ALTON — In keeping with the motto “Serviam in Action” three-fourths of the seniors at Marquette Catholic High School in Alton left for New Orleans on Feb. 27 to spend several days working toward better living conditions there. The 31 students were accompanied by their principal Mike Slaughter, Marquette director of advancement Meg Miller, and nine parent chaperones.
The group met at a 6:30 a.m. Sunday Mass celebrated by Father Jim Walther, OMV, pastor of St. Mary Parish in Alton, and then left by chartered bus. Once in New Orleans, the teens and their adult leaders settled in quarters at St. Jude Center, which is right across the street from the National Shrine of St. Jude. They also separated into two work teams.
“One team worked with Catholic Charities and Project Helping Hands and the other worked for the St. Bernard Project,” says Miller. “We worked Monday through Thursday and each day the students worked from about 8 in the morning until about 4 in the afternoon. They painted houses, put up drywall, installed hardwood floors and completed many other projects.”
Besides working for four days, students and their chaperones enjoyed some free time in New Orleans. They visited Ursuline Academy, where they were given a tour of the grounds and dined on some authentic New Orleans cuisine. They were entertained by Sister Regina Marie Fronmuller, OSU, a native of Springfield who graduated from Ursuline Academy in Springfield in 1956 and went on to teach art at St. Matthew School in Alton, Ursuline Academy in Springfield and Springfield College in Illinois, among other places.
Students also met up with Daniel Stalcup, a 1981 graduate of Marquette, and his wife Jessica, who live in New Iberia, La. The couple made dinner and then drove several hours to deliver it to the group. “The dinner was fabulous with Jambalaya, crawfish cornbread, salad and the most amazing desserts,” says Miller. “Jessica named the chocolate cake she brought the Marquette cake because the students were the first to taste this new recipe.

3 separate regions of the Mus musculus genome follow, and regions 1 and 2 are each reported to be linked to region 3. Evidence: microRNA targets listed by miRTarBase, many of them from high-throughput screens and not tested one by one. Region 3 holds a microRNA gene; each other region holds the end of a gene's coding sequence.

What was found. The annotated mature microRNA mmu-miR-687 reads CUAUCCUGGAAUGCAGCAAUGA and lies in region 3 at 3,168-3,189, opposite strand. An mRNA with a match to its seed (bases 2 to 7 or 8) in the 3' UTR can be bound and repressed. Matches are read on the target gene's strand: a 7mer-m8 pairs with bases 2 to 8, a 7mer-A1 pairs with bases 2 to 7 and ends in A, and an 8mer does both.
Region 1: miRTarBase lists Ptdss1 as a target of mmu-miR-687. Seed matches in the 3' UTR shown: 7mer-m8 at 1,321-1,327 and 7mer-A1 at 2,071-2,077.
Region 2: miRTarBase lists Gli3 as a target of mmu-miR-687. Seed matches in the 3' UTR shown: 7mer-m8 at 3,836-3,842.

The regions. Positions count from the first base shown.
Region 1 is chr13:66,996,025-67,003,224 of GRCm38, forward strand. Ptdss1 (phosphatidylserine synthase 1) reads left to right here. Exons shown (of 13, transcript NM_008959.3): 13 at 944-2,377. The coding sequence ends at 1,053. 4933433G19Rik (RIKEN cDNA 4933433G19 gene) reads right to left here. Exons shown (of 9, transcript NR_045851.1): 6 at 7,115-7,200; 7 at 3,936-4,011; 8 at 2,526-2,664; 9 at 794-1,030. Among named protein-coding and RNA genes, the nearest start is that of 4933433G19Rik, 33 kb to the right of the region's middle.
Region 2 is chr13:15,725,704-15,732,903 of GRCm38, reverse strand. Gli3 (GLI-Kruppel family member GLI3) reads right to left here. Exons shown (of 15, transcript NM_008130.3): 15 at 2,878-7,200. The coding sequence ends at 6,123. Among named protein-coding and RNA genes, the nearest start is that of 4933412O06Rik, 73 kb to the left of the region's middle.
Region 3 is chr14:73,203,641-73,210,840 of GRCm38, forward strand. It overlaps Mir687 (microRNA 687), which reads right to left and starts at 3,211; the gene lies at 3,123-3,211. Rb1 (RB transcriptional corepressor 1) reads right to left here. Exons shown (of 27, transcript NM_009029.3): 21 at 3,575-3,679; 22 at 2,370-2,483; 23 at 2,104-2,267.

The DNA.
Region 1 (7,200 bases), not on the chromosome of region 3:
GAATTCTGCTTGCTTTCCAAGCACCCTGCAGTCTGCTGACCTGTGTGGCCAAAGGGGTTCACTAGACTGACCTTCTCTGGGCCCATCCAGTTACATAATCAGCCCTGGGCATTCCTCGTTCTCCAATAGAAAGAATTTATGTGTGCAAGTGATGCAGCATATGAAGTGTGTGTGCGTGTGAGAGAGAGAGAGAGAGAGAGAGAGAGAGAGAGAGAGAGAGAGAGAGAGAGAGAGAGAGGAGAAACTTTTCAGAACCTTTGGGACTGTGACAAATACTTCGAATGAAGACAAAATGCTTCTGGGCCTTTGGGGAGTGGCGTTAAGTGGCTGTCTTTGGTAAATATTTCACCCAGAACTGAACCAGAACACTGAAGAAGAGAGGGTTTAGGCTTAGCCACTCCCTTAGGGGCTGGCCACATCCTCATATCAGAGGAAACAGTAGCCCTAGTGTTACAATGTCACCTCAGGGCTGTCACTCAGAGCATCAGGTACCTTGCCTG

“Just before we headed back home we met up with Sister Regina Marie and Sister Beth, who is a Holy Cross Sister from the St. Jude Center, to watch an early Mardi Gras parade from their spot on St. Charles Avenue,” she says. “The sisters saved a huge area for our group to watch the parade and explained much of the rich history of Mardi Gras to the students.” After the parade, the group boarded their bus for the long ride back to Alton.
Miller says students sold popcorn treats at Christmas, ran concession stands at the varsity basketball games and spoke in their respective parishes to raise money for the mission trip. “We always have a service project and have done other things, including mission trips to other places, but this is the third mission trip to New Orleans,” Miller says.
Students who made the tiring journey were glad that they were able to help so many people, and came home with a new appreciation for their home lives, Miller says.
“Seeing the homeless people come into the center to eat breakfast each day was tough,” says Matt McFarlane. “It made me thankful for all that I have.”
“This was an eye opener for me to see what some people have to live with,” says Kathryn Randolph. “I was glad to help the poor in New Orleans.”
Finally, Grace Lane hopes to take on another similar project in the future. “This trip made me want to come back and do more,” she says.